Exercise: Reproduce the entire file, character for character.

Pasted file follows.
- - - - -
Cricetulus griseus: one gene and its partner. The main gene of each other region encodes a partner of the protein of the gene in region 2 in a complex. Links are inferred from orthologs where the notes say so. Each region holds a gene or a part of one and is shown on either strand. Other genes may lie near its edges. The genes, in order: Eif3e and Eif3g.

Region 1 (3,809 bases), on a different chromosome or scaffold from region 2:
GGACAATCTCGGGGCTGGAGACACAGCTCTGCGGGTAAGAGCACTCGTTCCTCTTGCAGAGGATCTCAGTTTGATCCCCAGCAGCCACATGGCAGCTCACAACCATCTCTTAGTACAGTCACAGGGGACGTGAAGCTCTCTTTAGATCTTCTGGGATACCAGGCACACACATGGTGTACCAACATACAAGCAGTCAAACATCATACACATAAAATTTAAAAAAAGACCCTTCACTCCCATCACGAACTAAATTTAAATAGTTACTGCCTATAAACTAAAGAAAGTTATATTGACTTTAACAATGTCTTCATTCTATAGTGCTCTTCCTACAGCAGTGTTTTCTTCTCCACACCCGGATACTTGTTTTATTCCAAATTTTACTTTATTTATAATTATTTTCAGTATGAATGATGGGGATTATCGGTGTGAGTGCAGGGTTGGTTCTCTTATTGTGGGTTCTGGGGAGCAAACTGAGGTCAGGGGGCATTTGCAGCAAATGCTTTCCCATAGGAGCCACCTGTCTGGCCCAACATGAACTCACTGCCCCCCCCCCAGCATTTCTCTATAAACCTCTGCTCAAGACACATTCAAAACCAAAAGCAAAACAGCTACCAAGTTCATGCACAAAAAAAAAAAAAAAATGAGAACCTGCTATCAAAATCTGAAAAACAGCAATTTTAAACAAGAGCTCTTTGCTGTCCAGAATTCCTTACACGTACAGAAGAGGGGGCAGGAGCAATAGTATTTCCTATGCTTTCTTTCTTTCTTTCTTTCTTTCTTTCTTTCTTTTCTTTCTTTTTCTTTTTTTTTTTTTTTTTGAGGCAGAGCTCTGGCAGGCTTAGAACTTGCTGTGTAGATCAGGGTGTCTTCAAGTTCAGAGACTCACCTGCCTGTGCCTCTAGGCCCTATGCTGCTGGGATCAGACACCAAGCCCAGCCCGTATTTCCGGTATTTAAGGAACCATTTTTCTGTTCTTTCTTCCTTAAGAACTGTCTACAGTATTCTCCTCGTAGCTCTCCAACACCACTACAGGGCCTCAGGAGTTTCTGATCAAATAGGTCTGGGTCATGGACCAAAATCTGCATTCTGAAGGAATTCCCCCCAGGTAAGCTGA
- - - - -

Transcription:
Cricetulus griseus: one gene and its partner. The main gene of each other region encodes a partner of the protein of the gene in region 2 in a complex. Links are inferred from orthologs where the notes say so. Each region holds a gene or a part of one and is shown on either strand. Other genes may lie near its edges. The genes, in order: Eif3e and Eif3g.

Region 1 (3,809 bases), on a different chromosome or scaffold from region 2:
GGACAATCTCGGGGCTGGAGACACAGCTCTGCGGGTAAGAGCACTCGTTCCTCTTGCAGAGGATCTCAGTTTGATCCCCAGCAGCCACATGGCAGCTCACAACCATCTCTTAGTACAGTCACAGGGGACGTGAAGCTCTCTTTAGATCTTCTGGGATACCAGGCACACACATGGTGTACCAACATACAAGCAGTCAAACATCATACACATAAAATTTAAAAAAAGACCCTTCACTCCCATCACGAACTAAATTTAAATAGTTACTGCCTATAAACTAAAGAAAGTTATATTGACTTTAACAATGTCTTCATTCTATAGTGCTCTTCCTACAGCAGTGTTTTCTTCTCCACACCCGGATACTTGTTTTATTCCAAATTTTACTTTATTTATAATTATTTTCAGTATGAATGATGGGGATTATCGGTGTGAGTGCAGGGTTGGTTCTCTTATTGTGGGTTCTGGGGAGCAAACTGAGGTCAGGGGGCATTTGCAGCAAATGCTTTCCCATAGGAGCCACCTGTCTGGCCCAACATGAACTCACTGCCCCCCCCCCAGCATTTCTCTATAAACCTCTGCTCAAGACACATTCAAAACCAAAAGCAAAACAGCTACCAAGTTCATGCACAAAAAAAAAAAAAAAATGAGAACCTGCTATCAAAATCTGAAAAACAGCAATTTTAAACAAGAGCTCTTTGCTGTCCAGAATTCCTTACACGTACAGAAGAGGGGGCAGGAGCAATAGTATTTCCTATGCTTTCTTTCTTTCTTTCTTTCTTTCTTTCTTTCTTTTCTTTCTTTTTCTTTTTTTTTTTTTTTTTGAGGCAGAGCTCTGGCAGGCTTAGAACTTGCTGTGTAGATCAGGGTGTCTTCAAGTTCAGAGACTCACCTGCCTGTGCCTCTAGGCCCTATGCTGCTGGGATCAGACACCAAGCCCAGCCCGTATTTCCGGTATTTAAGGAACCATTTTTCTGTTCTTTCTTCCTTAAGAACTGTCTACAGTATTCTCCTCGTAGCTCTCCAACACCACTACAGGGCCTCAGGAGTTTCTGATCAAATAGGTCTGGGTCATGGACCAAAATCTGCATTCTGAAGGAATTCCCCCCAGGTAAGCTGA